Graduate Defense – Ran Xiang

Ran Xiang, Master of Arts, Educational Studies

Crossing Borders, Constructing Identities: A Collective Case Study of Chinese International Graduate Students at a Canadian University
Supervisor: Dr. Handel Wright
June 14, 2017 | 3:30 p.m. | Room 2012, Education Centre at Ponderosa Commons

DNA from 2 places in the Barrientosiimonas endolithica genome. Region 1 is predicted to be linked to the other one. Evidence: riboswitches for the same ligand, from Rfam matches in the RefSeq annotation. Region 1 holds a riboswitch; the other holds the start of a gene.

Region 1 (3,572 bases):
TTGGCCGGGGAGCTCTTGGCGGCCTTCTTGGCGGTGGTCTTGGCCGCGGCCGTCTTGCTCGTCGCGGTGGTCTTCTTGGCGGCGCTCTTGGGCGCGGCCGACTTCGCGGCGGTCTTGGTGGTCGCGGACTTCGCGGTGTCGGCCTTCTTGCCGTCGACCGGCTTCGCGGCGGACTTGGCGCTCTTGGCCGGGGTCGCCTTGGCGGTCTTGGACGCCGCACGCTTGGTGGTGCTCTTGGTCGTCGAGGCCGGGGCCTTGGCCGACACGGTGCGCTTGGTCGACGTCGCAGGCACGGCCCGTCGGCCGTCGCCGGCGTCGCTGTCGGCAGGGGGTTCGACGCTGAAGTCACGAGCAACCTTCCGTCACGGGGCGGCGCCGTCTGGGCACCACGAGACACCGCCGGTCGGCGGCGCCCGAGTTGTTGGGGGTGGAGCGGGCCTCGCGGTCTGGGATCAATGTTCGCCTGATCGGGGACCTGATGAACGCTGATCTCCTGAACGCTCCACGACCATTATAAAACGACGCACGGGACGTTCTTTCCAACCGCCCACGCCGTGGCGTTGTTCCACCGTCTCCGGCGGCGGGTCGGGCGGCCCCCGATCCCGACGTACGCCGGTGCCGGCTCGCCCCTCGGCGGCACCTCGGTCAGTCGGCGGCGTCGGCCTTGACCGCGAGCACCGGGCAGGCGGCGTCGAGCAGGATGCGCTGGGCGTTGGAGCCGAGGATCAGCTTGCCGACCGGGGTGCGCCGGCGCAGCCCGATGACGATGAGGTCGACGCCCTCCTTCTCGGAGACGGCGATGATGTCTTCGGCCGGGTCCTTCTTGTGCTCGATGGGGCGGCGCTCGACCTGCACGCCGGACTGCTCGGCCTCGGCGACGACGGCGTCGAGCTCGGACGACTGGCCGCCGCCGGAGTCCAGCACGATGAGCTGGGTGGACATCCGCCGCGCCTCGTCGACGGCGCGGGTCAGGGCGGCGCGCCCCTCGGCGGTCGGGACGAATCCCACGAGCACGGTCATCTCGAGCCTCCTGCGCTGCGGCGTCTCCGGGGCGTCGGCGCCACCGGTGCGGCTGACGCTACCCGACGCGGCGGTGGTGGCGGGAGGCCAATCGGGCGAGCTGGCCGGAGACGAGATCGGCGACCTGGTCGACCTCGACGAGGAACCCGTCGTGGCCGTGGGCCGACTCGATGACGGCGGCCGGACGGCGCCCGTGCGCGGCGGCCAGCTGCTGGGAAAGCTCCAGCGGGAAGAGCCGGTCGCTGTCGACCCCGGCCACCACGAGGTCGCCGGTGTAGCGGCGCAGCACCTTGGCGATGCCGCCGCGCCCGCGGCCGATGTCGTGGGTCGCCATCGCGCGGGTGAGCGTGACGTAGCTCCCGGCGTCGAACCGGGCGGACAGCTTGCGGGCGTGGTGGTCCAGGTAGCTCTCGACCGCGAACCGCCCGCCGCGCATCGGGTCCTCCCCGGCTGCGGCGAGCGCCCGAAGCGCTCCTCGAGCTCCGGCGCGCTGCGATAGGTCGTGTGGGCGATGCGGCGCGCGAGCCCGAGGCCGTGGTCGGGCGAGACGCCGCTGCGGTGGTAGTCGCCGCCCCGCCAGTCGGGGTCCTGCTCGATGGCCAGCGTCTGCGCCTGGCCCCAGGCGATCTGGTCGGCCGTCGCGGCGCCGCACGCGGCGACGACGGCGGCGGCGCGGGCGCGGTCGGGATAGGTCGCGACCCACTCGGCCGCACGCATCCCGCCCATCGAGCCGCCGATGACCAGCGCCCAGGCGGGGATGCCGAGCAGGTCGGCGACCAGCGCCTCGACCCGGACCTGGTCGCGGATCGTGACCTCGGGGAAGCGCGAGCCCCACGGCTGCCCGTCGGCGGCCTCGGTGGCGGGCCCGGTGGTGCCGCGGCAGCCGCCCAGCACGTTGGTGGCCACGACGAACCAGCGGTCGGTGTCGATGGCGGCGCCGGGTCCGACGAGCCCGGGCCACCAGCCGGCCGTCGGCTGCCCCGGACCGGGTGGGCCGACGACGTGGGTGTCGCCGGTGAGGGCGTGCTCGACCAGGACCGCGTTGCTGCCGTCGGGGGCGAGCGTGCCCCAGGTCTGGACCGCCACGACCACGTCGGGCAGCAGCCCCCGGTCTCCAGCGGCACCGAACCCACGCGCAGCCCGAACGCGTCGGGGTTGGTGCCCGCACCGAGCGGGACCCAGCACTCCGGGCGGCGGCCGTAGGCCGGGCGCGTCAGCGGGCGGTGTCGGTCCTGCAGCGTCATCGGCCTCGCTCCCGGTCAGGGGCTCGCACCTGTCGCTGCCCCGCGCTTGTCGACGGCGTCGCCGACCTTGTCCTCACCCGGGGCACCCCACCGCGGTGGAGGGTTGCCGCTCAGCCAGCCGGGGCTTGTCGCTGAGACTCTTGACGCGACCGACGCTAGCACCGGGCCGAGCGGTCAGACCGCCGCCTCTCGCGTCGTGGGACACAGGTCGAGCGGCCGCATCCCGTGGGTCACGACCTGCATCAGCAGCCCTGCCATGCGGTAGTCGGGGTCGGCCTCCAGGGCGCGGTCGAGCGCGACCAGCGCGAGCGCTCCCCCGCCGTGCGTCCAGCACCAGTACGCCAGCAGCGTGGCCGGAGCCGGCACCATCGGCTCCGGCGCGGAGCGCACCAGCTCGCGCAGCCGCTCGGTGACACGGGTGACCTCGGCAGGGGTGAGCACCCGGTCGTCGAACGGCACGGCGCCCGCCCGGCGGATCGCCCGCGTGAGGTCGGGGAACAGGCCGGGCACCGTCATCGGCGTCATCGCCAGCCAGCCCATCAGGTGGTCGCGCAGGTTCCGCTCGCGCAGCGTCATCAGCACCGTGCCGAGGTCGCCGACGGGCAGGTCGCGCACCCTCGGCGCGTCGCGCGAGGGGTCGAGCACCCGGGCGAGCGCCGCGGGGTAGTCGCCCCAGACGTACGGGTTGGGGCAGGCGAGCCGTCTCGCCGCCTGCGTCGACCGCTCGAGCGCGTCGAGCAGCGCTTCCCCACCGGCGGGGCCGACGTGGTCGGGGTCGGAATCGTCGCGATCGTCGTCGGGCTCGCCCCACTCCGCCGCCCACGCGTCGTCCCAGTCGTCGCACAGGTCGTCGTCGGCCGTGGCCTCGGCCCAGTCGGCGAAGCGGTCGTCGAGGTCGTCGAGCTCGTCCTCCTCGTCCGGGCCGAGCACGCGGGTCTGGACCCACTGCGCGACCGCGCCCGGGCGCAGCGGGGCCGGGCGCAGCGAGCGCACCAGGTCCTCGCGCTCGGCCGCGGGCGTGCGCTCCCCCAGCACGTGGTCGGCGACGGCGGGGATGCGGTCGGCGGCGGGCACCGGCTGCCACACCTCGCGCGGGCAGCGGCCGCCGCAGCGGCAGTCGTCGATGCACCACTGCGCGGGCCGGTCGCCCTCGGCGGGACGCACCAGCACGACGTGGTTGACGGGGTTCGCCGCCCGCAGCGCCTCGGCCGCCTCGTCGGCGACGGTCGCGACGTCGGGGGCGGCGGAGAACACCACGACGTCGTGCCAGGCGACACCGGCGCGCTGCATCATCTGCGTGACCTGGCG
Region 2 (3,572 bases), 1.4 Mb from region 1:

This study explores how international Chinese graduate students, especially those contemplating immigrating and who therefore fall into a fuzzy international student /immigrant category, (re)construct their identities through their social experiences at a Canadian university. Theoretically, discourses on migration, transnationalism, cosmopolitanism and diaspora and on Chineseness are employed. Students who are diasporic orientated tend to feel more patriotic than they are back home and have a strong identification with being citizens of the Peoples Republic of China. Cosmopolitan oriented students on the other hand are decentered and don’t have a strong attachment to any particular identity, so they feel neither Chinese nor Canadian. Finally, transnational orientated students identify strongly as both Chinese and Canadian. Methodologically, the study employs qualitative case study, with semi-structured in-depth interviews as the main data collection tool and social media postings as documents used in triangulating strategy. Five Chinese graduate students, each being a case, from diverse backgrounds studying in Canada on study permits constitute the collective case study. My findings suggest that all participants inhabit in transnational social field by maintaining transnational ties and relations with home country via social media. However, students with a clear immigration agenda are more likely to have an extended social circle to facilitate the transition from students to permanent residents, whereas those who are undecided about their future location tend to have a smaller social circle that revolves around life in university and within academia. Chinese students develop complex and hybridized identities in Canada, from diasporic-oriented, to both diasporic and cosmopolitan oriented, to extremely transnational and cosmopolitan oriented. Where exactly their identities locate in the continuum largely depends on participants’ upbringing, disposition and life experiences: the more participants mingle with a mixed group of people and expose themselves to a diversity of cultures, the more they become transnational and cosmopolitan oriented, tolerant and appreciative of differences and less attached to singular, clearly bounded identities.